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That's why a safeguard needs to be installed in a way that either requires a key or a specific tool that an operator is not expected to have access to.


Why doesn't it occur to you that a better approach would be tort reform, wherein judges and juries would be allowed to use some common sense, such as, "Hey, you're a dumbass for removing/defeating an obvious safeguard, so we find that you Mr. Plaintiff are at fault and find in favor of the defendant"?

It's called personal responsibility and accountability!
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Old 06-19-2013, 10:39 AM   #78
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Why doesn't it occur to you that a better approach would be tort reform, wherein judges and juries would be allowed to use some common sense, such as, "Hey, you're a dumbass for removing/defeating an obvious safeguard, so we find that you Mr. Plaintiff are at fault and find in favor of the defendant"?

It's called personal responsibility and accountability!
The object is not to prove to yourself how superior you are to others, but to ensure a safe and productive workplace.
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Old 06-19-2013, 11:12 AM   #79
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The object is not to prove to yourself how superior you are to others, but to ensure a safe and productive workplace.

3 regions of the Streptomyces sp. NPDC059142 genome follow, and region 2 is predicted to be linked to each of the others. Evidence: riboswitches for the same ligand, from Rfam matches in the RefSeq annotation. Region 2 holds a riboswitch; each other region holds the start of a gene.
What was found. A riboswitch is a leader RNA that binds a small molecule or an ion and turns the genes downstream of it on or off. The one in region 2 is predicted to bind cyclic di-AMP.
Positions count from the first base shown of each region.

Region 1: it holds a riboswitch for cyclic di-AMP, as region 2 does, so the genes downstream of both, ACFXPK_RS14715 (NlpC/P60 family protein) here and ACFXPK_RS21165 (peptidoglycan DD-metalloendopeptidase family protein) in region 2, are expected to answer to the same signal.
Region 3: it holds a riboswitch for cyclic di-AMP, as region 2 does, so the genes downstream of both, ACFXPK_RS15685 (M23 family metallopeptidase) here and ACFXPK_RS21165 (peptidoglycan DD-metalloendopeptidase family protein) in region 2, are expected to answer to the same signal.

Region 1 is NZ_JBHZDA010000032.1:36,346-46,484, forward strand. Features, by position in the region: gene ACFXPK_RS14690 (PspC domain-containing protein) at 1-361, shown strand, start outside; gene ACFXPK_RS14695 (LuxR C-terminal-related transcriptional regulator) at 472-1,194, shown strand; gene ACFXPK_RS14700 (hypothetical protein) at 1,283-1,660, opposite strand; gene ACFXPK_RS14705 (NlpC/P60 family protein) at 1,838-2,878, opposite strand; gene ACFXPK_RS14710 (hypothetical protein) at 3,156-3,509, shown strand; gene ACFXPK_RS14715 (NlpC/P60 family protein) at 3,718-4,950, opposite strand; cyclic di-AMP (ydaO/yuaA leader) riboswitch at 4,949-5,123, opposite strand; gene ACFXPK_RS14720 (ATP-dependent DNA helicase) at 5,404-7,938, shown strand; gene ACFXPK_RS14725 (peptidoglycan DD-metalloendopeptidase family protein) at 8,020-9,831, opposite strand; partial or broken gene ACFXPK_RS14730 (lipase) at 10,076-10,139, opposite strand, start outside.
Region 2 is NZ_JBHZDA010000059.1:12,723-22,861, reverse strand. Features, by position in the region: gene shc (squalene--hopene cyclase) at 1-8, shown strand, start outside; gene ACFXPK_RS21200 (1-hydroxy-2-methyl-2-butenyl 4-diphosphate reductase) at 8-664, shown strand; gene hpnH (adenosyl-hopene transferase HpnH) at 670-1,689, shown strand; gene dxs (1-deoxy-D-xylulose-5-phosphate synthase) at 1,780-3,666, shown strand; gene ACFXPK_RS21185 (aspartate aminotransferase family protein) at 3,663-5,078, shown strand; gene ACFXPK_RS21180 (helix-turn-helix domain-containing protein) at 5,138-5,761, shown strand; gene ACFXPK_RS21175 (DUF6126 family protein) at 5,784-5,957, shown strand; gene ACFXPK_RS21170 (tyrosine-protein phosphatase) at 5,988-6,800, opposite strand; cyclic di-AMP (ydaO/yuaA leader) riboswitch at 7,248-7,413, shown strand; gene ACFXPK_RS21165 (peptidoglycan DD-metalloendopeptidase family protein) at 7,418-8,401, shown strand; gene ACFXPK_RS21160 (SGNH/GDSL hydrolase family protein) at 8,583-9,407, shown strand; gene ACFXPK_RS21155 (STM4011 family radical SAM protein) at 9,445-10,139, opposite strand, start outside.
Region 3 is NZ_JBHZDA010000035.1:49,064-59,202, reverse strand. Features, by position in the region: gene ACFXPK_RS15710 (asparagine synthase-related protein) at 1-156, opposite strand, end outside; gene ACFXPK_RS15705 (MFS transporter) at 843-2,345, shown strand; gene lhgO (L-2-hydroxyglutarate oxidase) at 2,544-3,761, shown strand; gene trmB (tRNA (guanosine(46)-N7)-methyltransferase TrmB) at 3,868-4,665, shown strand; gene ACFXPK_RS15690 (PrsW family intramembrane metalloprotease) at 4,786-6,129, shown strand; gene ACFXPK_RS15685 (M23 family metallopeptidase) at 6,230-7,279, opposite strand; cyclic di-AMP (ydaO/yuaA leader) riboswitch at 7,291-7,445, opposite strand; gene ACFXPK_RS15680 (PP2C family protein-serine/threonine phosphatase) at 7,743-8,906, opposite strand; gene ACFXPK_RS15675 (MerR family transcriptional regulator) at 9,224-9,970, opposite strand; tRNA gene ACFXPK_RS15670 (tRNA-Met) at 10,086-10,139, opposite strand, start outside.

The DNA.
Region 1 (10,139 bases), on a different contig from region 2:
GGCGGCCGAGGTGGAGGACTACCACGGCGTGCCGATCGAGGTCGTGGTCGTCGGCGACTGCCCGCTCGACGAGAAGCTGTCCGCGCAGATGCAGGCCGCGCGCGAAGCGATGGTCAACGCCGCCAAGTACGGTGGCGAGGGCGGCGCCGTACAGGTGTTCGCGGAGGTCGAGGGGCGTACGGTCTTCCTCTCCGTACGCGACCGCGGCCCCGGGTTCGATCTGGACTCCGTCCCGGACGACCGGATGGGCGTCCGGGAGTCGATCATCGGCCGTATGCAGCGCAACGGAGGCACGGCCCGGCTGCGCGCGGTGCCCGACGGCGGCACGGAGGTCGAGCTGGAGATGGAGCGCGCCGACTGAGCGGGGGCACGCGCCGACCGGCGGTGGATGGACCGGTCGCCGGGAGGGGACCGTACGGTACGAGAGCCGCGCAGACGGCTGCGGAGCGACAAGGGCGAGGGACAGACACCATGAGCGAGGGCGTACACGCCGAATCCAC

The problem there is the first is implied with modern organizations and unions are built on subverting the second.

Early on, safety and fair pay were the goal and legitimate reason for unionizing. Today unfortunately, they are built on getting exorbitant amounts of money for doing the absolute least amount of work. Holding companies hostage to get insane wage for work a monkey could do seems a bit criminal right?
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Old 06-19-2013, 11:31 AM   #80
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I think a lot of companies pay people out for unused vacation when they separate from the company

I know mine does, as did the last company (both major companies)
I am a union worker, though I'm not necessarily pro union. I do not agree with these intimidation tactics this thread has been talking about either.
I would say though, that a lot of companies also pay for sick leave not taken in a year. Though my company neither pays for vacation not taken, nor sick leave not taken. We can roll a certain amount of vacation over into the next year however.